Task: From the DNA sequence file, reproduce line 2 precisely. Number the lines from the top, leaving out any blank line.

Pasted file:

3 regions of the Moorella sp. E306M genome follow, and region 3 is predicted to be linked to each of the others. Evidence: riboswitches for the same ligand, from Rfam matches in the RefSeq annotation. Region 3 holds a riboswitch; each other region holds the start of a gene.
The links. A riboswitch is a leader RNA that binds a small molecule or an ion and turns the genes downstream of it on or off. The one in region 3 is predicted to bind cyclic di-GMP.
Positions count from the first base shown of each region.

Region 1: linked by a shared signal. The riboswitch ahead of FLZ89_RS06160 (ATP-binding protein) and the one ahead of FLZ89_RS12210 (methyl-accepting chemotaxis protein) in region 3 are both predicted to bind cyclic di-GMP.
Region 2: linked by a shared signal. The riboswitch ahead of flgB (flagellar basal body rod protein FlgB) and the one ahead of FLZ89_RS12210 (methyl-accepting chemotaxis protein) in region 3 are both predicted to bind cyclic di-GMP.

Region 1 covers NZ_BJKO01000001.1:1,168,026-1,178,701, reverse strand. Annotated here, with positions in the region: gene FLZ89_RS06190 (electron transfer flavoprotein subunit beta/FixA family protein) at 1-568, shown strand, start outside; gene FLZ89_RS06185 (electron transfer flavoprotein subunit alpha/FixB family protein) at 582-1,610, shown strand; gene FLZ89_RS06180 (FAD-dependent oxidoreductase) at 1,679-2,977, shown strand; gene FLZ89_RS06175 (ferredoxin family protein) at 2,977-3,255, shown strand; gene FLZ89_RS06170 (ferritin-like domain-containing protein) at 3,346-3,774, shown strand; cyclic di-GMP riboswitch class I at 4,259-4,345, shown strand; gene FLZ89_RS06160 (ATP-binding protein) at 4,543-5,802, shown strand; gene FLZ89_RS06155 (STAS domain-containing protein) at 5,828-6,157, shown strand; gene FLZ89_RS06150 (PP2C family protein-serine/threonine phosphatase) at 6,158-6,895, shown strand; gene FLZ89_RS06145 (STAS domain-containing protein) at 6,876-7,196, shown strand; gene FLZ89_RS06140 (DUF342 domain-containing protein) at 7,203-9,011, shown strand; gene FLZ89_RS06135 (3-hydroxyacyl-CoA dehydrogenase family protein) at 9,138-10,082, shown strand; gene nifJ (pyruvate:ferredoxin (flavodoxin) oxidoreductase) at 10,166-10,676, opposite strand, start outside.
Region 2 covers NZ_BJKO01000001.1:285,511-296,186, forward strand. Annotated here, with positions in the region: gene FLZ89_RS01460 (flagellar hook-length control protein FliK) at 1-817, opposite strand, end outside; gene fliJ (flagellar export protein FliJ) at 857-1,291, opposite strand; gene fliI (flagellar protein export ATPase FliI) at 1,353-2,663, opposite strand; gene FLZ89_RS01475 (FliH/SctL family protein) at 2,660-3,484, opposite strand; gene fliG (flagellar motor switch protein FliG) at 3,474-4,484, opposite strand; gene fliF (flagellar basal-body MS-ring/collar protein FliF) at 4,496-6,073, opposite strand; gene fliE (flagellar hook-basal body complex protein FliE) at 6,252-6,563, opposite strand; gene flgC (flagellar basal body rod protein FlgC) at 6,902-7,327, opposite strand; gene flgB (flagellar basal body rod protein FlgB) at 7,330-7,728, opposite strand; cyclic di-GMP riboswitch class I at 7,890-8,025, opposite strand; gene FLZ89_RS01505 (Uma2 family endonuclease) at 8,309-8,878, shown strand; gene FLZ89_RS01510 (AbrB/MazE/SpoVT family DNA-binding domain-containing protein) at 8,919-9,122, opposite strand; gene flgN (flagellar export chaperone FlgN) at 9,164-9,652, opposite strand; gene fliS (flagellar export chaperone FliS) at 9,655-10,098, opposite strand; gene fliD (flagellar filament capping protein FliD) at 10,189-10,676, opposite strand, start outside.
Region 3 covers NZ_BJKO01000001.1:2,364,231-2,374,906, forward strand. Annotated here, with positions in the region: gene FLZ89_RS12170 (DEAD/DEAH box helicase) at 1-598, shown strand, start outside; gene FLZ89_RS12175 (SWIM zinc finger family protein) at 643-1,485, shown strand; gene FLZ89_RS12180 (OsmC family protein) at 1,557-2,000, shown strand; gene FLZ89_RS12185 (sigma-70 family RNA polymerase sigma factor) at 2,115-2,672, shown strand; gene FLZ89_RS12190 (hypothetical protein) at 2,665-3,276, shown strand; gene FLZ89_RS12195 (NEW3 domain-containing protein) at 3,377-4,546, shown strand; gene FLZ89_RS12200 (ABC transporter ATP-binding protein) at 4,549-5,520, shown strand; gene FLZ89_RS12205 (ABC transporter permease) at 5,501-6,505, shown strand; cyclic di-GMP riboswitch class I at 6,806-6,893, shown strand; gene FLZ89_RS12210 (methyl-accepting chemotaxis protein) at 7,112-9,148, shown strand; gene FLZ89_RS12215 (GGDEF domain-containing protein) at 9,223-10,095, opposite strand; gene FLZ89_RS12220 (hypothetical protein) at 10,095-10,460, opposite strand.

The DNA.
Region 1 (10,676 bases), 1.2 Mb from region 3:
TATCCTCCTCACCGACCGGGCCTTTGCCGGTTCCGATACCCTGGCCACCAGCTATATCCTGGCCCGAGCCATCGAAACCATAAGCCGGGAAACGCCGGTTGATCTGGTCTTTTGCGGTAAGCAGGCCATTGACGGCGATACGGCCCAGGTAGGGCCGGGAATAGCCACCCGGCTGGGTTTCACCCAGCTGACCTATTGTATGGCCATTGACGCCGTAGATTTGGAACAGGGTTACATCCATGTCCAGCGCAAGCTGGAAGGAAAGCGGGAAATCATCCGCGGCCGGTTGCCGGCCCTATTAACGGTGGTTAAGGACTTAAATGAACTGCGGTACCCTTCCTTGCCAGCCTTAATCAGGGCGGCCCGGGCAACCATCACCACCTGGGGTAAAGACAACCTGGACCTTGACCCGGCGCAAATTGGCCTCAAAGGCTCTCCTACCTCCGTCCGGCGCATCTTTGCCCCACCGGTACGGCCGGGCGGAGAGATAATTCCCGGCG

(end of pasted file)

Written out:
The links. A riboswitch is a leader RNA that binds a small molecule or an ion and turns the genes downstream of it on or off. The one in region 3 is predicted to bind cyclic di-GMP.